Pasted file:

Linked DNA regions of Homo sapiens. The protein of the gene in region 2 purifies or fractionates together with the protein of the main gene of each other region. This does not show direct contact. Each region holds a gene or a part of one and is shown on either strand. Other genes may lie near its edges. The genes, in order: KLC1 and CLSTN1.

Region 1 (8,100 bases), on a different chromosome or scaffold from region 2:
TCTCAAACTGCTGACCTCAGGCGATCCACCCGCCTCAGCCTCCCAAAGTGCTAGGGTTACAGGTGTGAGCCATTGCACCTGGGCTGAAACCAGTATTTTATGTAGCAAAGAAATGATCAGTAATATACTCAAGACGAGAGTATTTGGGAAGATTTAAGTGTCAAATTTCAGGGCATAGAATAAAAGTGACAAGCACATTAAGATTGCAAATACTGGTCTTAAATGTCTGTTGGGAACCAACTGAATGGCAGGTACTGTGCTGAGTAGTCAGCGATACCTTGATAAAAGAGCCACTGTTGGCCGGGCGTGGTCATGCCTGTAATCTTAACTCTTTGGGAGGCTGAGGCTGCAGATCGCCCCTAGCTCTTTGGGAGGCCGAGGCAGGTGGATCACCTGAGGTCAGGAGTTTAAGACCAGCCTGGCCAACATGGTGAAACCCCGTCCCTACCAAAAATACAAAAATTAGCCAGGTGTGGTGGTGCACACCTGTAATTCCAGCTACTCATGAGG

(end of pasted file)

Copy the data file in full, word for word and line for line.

Linked DNA regions of Homo sapiens. The protein of the gene in region 2 purifies or fractionates together with the protein of the main gene of each other region. This does not show direct contact. Each region holds a gene or a part of one and is shown on either strand. Other genes may lie near its edges. The genes, in order: KLC1 and CLSTN1.

Region 1 (8,100 bases), on a different chromosome or scaffold from region 2:
TCTCAAACTGCTGACCTCAGGCGATCCACCCGCCTCAGCCTCCCAAAGTGCTAGGGTTACAGGTGTGAGCCATTGCACCTGGGCTGAAACCAGTATTTTATGTAGCAAAGAAATGATCAGTAATATACTCAAGACGAGAGTATTTGGGAAGATTTAAGTGTCAAATTTCAGGGCATAGAATAAAAGTGACAAGCACATTAAGATTGCAAATACTGGTCTTAAATGTCTGTTGGGAACCAACTGAATGGCAGGTACTGTGCTGAGTAGTCAGCGATACCTTGATAAAAGAGCCACTGTTGGCCGGGCGTGGTCATGCCTGTAATCTTAACTCTTTGGGAGGCTGAGGCTGCAGATCGCCCCTAGCTCTTTGGGAGGCCGAGGCAGGTGGATCACCTGAGGTCAGGAGTTTAAGACCAGCCTGGCCAACATGGTGAAACCCCGTCCCTACCAAAAATACAAAAATTAGCCAGGTGTGGTGGTGCACACCTGTAATTCCAGCTACTCATGAGG